New Zealand is optimistic it will complete its stalled free trade deal with the Gulf states this year as part of efforts to deepen economic ties with the region, Minister of Foreign Affairs Murray McCully said on Monday.
Trade talks with the six-member GCC wrapped up in 2009 but the deal was never ratified by the parties involved. It is not clear why it has taken this long since the negotiations concluded.
New Zealand’s foreign minister is in the Gulf this week meeting GCC political leaders to promote trade and bolster support to push through the deal.
Annual two-way trade between New Zealand and the GCC is worth more than NZ$3.2 billion ($2.24 billion), according to New Zealand’s Foreign Ministry. New Zealand's main exports to the region include dairy, sheep meat and wood.
“We see the conclusion of a free trade agreement with the Gulf states as one of our highest trade policy priorities,” McCully told Reuters at an Abu Dhabi hotel.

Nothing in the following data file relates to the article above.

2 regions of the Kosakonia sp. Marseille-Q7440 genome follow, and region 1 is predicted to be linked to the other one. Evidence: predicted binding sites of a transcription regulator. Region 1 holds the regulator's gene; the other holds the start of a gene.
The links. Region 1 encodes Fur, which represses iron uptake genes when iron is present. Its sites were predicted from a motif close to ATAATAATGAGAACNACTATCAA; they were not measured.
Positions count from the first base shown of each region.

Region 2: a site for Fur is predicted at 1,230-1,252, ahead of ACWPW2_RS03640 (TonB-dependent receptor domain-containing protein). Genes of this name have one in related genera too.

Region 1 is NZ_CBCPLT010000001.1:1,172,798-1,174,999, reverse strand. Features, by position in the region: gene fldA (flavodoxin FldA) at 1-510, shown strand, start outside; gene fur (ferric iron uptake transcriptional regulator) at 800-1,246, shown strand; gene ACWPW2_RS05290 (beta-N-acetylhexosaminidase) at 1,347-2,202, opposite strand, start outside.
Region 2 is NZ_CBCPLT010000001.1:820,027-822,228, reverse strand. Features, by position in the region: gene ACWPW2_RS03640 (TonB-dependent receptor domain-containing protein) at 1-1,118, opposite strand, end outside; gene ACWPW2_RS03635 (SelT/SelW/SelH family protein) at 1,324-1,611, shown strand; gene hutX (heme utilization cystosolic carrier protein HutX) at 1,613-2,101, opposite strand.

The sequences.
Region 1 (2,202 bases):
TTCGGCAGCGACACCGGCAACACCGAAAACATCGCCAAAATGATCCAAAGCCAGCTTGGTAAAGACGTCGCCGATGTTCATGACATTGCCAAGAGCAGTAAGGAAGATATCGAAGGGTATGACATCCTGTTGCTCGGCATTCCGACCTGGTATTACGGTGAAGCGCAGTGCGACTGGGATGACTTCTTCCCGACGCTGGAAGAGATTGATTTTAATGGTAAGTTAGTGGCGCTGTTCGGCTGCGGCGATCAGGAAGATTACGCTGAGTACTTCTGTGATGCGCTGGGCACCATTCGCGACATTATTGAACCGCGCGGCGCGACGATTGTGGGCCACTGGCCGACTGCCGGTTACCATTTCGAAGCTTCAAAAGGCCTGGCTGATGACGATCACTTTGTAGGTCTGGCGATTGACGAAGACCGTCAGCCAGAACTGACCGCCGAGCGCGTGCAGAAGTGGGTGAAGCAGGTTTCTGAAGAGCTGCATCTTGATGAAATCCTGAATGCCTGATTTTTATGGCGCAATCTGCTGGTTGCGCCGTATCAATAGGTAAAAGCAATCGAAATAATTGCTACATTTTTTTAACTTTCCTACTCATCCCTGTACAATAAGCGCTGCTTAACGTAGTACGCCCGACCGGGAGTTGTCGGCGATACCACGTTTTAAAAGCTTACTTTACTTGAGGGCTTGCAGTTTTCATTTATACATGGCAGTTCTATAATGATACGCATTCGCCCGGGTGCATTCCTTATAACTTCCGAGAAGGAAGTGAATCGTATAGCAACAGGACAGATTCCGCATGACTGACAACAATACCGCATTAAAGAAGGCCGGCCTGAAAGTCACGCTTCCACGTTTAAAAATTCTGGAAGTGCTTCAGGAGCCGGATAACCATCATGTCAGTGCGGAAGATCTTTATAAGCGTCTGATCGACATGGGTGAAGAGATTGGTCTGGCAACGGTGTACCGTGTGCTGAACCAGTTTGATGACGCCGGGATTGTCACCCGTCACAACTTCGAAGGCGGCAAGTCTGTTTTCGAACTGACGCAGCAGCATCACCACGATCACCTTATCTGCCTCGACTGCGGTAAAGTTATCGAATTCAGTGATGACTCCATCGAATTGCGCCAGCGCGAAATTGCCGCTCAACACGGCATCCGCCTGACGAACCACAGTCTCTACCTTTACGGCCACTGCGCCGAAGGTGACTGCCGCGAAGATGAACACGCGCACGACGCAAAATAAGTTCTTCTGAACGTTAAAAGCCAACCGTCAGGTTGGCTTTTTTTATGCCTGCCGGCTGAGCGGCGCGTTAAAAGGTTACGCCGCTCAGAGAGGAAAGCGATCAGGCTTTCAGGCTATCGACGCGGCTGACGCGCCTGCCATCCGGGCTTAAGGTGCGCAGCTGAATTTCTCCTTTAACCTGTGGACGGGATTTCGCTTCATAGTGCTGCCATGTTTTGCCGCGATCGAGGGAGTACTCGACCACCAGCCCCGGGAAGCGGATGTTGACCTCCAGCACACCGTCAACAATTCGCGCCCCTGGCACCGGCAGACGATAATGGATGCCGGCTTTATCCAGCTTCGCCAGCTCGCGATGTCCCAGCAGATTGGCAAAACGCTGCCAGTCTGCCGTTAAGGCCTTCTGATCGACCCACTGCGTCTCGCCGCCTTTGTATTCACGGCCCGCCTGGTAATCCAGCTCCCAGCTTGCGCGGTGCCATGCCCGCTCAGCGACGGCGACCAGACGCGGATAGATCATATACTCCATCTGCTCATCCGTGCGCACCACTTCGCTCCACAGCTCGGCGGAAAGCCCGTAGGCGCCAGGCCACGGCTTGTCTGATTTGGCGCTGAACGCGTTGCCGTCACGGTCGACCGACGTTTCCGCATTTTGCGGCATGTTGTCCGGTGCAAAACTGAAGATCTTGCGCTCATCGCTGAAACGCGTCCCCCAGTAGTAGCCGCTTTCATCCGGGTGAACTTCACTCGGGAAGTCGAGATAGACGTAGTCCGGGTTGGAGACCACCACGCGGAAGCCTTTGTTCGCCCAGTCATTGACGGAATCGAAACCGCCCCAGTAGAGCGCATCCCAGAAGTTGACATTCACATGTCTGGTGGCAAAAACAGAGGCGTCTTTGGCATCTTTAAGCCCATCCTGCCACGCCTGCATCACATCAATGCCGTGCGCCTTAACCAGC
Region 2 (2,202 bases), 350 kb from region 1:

He said he was very optimistic the deal would be finalised this year.
New Zealand believes a GCC trade agreement would lift exports beyond the region, with McCully calling the Gulf "the gateway for the whole of the Middle East and Africa".
New Zealand is perceived by Arabs to have gained political capital in the region after it jointly put forward in December a UN Security Council resolution demanding an end to Israeli settlement activity on land the Palestinians want for a state.
All Arab countries support an independent Palestinian state and Qatar’s foreign minister, Sheikh Mohammed bin Abdulrahman, al-Thani, thanked McCully in their meeting on Sunday for New Zealand's role in passing the resolution, the state-run Qatar News agency said.
Israel recalled its ambassador to Wellington after the resolution passed and New Zealand is "still not clear on how that's going to play out", McCully said.
"I’ve made it clear from the beginning that we greatly value the friendship we have with Israel and hope that we will be able to get back into the sort of friendly relationship that we’ve enjoyed in the past," he said.
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